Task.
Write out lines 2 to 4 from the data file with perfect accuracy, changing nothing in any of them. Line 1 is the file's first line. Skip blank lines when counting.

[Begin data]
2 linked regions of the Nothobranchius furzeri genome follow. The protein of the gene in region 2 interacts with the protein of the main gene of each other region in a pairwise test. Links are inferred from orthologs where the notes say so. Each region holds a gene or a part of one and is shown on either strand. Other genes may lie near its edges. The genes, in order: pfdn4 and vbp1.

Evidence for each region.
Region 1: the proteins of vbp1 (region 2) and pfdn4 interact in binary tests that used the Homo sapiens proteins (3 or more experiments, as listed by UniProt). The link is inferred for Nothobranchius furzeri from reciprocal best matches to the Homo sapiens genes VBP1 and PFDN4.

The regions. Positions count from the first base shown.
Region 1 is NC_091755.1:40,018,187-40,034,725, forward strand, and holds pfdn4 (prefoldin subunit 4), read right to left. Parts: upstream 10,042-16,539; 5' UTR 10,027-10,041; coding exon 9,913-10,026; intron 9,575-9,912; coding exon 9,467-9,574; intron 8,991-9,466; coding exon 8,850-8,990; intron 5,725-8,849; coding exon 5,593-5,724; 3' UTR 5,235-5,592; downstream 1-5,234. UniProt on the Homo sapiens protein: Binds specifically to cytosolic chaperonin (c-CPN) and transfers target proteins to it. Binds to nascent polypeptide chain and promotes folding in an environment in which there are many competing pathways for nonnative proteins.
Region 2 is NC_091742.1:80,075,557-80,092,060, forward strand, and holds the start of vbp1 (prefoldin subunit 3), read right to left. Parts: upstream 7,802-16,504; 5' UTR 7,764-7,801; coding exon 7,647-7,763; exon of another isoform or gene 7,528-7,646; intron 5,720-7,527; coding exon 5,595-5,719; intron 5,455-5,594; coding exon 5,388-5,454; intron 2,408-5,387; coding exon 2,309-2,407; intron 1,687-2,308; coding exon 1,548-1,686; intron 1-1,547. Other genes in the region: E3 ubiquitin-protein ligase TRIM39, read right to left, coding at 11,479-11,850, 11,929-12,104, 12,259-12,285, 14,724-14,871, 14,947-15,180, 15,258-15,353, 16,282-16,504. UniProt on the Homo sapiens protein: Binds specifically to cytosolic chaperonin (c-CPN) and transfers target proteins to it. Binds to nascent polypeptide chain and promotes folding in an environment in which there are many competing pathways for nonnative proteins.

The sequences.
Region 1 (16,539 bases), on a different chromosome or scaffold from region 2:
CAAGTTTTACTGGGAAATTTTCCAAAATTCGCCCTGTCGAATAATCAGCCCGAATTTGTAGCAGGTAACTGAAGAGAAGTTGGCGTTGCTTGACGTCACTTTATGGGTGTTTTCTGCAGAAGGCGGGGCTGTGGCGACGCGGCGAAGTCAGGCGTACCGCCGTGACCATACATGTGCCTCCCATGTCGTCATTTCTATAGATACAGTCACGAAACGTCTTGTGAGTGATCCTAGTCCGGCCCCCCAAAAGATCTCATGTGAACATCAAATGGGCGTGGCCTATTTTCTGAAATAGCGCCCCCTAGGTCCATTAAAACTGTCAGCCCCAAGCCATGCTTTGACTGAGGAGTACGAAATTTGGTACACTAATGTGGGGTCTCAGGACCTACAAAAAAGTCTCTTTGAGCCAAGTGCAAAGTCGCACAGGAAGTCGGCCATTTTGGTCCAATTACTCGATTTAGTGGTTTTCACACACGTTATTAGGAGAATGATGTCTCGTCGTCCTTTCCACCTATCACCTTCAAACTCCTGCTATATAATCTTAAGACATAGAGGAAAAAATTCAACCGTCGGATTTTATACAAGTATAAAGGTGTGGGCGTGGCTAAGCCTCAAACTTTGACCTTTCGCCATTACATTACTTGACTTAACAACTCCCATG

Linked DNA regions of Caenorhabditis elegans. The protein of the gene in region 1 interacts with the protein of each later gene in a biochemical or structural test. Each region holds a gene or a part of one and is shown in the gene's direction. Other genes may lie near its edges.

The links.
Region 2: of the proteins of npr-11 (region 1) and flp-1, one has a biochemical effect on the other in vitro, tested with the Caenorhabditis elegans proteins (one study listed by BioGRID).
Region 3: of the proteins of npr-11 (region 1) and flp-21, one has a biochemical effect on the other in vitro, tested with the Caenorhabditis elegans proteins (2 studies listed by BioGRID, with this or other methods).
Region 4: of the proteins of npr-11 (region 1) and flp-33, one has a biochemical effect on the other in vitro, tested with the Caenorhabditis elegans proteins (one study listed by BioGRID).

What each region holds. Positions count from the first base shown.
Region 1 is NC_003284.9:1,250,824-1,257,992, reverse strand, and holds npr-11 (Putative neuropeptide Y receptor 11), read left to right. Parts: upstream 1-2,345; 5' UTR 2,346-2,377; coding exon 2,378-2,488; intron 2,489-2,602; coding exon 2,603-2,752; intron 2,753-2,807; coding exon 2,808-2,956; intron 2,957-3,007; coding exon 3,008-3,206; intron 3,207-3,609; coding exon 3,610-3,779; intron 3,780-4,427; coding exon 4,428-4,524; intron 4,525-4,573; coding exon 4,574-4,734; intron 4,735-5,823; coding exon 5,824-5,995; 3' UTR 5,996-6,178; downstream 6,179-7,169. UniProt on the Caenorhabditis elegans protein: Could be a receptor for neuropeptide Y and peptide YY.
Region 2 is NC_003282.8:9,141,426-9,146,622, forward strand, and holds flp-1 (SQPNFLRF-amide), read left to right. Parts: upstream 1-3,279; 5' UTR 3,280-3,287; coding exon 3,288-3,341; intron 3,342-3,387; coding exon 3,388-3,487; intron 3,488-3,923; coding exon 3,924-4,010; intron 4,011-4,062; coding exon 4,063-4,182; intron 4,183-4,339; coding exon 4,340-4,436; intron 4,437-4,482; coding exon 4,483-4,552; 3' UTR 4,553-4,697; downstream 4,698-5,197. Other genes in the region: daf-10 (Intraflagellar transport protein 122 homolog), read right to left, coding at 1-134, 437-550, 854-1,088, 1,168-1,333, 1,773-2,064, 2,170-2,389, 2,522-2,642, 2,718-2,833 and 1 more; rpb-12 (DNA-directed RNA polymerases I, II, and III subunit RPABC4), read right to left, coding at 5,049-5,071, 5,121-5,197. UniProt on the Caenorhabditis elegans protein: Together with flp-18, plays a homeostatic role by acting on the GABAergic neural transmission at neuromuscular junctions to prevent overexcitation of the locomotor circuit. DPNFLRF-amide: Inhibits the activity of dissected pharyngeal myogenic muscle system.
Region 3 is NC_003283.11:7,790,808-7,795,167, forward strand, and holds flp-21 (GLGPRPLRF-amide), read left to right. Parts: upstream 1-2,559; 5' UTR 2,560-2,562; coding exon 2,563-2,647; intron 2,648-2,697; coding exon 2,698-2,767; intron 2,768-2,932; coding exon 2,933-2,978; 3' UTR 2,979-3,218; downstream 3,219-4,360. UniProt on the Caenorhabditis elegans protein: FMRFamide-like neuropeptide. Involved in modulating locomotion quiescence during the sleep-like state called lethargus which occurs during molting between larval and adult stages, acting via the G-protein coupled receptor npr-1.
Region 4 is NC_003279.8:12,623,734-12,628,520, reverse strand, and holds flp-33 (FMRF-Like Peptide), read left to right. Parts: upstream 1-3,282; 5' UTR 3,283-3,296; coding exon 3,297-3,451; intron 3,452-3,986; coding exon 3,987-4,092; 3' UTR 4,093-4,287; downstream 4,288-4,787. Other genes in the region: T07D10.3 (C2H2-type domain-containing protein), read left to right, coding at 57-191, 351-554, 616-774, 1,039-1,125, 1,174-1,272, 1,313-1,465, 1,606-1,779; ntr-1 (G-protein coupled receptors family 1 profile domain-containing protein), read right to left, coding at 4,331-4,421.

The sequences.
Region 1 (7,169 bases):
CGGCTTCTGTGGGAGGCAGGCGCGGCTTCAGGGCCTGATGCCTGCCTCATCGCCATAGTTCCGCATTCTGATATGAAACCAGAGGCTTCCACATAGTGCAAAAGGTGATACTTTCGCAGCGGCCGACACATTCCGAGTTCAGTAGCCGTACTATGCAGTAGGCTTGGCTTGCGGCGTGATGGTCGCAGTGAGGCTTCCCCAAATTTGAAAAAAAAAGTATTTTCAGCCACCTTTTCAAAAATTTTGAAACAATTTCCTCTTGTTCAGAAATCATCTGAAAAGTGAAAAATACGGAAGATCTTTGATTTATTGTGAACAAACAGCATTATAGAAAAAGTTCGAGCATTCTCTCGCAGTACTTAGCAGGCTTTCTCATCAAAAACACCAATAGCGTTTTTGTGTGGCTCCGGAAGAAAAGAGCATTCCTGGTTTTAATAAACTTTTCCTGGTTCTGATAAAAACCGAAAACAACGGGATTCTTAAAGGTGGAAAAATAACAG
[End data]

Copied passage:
Evidence for each region.
Region 1: the proteins of vbp1 (region 2) and pfdn4 interact in binary tests that used the Homo sapiens proteins (3 or more experiments, as listed by UniProt). The link is inferred for Nothobranchius furzeri from reciprocal best matches to the Homo sapiens genes VBP1 and PFDN4.

The regions. Positions count from the first base shown.